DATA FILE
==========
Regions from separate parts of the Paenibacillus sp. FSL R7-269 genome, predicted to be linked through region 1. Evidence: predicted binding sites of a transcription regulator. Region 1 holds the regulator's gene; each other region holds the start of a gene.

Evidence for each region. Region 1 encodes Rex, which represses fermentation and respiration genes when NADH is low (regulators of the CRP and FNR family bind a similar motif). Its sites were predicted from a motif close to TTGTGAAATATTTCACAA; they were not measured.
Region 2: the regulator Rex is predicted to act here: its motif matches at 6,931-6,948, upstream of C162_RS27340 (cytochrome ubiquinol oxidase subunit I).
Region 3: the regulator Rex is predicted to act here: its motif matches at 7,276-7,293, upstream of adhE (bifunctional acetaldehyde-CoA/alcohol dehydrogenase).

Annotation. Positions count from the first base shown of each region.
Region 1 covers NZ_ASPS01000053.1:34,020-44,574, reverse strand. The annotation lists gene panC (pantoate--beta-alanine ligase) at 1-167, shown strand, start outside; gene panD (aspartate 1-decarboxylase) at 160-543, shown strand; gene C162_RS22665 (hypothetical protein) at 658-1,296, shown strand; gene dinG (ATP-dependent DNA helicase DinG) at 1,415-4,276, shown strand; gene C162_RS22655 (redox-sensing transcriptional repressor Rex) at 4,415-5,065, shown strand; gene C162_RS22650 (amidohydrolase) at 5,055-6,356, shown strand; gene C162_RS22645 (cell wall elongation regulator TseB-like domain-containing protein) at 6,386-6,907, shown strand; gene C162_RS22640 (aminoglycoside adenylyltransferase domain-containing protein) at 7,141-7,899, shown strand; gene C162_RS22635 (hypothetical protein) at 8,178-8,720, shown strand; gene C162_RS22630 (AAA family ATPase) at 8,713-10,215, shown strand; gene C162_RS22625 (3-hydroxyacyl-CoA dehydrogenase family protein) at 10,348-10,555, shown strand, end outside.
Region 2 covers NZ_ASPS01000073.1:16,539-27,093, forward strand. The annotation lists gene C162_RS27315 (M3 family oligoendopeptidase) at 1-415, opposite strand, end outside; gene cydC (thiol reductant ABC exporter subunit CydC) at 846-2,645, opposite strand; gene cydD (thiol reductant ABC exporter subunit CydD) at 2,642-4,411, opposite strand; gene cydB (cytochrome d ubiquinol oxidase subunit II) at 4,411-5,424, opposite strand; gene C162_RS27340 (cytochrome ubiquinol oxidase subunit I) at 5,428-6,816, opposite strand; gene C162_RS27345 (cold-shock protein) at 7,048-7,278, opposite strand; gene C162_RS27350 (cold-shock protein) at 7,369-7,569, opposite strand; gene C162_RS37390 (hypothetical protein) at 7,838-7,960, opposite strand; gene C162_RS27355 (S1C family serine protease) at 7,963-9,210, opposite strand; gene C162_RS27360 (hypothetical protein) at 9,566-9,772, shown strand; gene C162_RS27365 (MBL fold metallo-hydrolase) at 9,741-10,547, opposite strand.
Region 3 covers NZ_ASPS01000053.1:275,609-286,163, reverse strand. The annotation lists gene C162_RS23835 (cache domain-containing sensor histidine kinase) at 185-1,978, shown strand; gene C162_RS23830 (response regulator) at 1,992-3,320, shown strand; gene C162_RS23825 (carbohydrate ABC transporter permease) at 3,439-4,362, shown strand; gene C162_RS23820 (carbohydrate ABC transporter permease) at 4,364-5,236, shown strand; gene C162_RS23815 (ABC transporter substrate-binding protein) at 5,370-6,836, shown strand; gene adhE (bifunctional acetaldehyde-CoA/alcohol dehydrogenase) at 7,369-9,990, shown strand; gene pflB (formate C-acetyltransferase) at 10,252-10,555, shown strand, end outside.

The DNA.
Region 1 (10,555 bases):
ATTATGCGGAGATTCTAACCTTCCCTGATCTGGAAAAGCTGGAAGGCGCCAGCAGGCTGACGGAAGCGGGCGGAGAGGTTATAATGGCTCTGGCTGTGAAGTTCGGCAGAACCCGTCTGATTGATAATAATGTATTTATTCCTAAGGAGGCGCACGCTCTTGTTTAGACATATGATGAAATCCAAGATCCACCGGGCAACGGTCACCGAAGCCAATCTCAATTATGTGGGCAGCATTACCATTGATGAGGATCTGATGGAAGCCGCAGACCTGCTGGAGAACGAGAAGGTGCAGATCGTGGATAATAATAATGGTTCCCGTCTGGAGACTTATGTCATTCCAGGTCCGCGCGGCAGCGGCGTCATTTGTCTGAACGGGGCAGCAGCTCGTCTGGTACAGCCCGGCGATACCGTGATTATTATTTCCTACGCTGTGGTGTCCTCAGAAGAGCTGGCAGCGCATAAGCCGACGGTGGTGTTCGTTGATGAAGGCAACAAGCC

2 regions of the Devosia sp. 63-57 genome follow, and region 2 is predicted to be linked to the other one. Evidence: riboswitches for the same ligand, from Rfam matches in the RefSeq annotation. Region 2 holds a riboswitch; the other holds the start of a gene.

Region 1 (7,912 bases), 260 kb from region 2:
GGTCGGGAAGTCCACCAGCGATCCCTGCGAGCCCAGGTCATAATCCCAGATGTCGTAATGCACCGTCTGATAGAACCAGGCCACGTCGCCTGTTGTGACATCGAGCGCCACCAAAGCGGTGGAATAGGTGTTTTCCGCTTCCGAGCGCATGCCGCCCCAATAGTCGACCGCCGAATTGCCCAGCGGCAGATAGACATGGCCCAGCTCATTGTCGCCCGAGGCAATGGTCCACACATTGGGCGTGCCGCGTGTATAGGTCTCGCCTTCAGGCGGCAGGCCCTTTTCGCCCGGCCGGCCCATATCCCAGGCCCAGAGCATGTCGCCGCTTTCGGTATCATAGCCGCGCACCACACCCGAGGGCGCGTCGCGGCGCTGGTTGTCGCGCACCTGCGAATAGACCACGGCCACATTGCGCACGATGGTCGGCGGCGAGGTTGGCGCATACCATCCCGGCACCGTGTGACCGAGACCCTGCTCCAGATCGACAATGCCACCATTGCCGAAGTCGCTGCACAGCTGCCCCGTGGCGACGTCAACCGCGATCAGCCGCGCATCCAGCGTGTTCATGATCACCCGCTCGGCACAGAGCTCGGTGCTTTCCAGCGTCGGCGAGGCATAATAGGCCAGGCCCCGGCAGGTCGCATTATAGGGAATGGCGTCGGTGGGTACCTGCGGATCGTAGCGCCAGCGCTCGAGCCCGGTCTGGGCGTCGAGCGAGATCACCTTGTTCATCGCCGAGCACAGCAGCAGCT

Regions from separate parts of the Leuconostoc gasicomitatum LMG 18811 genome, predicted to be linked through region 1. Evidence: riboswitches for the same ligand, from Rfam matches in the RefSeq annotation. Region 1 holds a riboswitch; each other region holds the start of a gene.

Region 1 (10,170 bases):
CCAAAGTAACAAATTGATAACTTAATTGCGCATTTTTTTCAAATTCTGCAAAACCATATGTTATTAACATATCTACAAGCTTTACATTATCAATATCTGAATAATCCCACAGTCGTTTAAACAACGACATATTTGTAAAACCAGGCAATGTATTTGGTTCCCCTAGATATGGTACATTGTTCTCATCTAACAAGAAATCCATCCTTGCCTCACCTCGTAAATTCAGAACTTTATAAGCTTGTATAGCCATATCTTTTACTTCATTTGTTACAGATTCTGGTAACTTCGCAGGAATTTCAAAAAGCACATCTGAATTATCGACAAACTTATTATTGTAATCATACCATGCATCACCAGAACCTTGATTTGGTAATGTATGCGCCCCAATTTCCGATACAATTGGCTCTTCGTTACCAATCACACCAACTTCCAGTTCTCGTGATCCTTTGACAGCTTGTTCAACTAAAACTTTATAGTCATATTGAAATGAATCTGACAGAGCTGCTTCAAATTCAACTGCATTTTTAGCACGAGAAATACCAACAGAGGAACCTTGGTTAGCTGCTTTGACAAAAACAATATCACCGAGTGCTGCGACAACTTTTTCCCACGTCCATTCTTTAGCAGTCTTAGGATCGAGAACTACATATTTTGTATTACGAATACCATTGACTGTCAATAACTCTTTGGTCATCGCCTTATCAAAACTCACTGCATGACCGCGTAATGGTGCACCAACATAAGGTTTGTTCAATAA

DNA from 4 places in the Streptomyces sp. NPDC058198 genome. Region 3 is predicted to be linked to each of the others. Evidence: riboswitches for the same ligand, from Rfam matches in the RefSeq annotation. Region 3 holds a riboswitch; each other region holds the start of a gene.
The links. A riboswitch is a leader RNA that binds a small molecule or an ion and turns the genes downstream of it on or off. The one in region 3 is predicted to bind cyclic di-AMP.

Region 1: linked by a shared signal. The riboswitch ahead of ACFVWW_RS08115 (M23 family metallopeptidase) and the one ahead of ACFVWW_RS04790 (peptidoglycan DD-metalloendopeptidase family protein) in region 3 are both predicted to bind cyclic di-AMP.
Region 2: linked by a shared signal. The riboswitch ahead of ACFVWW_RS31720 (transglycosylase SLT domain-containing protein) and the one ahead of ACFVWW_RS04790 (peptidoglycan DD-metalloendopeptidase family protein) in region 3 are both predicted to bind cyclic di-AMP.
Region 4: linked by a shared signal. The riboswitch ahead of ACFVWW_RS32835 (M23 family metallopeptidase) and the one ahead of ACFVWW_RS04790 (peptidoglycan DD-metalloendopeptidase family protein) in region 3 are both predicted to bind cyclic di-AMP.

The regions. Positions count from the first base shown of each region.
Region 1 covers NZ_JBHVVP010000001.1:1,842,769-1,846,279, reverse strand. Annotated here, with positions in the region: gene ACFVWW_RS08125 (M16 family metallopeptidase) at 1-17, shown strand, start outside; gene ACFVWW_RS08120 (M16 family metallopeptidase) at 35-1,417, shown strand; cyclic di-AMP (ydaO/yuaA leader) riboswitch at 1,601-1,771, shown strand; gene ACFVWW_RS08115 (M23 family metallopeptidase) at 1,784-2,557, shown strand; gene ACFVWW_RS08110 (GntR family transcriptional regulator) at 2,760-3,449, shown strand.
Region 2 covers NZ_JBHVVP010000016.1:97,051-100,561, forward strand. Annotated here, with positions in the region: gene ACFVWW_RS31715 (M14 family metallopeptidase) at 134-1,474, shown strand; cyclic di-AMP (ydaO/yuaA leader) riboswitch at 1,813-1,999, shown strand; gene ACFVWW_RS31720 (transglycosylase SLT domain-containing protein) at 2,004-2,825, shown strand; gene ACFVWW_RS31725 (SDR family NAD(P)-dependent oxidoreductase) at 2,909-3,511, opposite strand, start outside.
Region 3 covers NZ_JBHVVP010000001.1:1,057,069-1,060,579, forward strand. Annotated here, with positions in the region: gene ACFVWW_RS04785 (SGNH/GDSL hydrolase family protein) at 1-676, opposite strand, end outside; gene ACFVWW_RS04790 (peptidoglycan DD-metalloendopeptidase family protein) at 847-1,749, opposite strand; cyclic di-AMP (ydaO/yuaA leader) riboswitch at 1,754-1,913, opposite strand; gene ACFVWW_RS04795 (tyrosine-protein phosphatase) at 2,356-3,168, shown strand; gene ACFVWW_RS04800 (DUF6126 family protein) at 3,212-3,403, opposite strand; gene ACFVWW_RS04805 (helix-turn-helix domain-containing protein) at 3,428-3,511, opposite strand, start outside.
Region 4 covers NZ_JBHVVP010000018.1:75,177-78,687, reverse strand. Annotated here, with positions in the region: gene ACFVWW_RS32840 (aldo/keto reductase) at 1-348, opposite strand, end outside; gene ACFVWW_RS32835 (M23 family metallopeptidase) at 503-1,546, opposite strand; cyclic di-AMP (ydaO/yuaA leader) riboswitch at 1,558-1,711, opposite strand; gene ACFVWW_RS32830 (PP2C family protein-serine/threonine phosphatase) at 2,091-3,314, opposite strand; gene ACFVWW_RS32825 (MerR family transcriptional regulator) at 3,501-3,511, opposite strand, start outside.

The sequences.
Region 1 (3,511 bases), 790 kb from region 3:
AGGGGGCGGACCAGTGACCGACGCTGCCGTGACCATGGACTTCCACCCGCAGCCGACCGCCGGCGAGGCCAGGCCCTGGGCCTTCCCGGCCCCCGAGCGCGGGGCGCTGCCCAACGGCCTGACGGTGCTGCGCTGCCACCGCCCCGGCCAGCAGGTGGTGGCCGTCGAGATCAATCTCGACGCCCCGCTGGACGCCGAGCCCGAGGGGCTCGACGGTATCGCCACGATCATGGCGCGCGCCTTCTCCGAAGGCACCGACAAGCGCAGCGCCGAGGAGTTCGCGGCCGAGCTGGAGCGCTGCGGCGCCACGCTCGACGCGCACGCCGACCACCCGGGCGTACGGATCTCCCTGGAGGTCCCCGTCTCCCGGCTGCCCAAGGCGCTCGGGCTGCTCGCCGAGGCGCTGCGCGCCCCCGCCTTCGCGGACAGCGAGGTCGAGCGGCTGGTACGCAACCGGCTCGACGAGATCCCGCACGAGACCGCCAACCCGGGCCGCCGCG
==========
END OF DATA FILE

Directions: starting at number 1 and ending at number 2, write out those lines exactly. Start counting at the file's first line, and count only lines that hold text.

Regions from separate parts of the Paenibacillus sp. FSL R7-269 genome, predicted to be linked through region 1. Evidence: predicted binding sites of a transcription regulator. Region 1 holds the regulator's gene; each other region holds the start of a gene.

Evidence for each region. Region 1 encodes Rex, which represses fermentation and respiration genes when NADH is low (regulators of the CRP and FNR family bind a similar motif). Its sites were predicted from a motif close to TTGTGAAATATTTCACAA; they were not measured.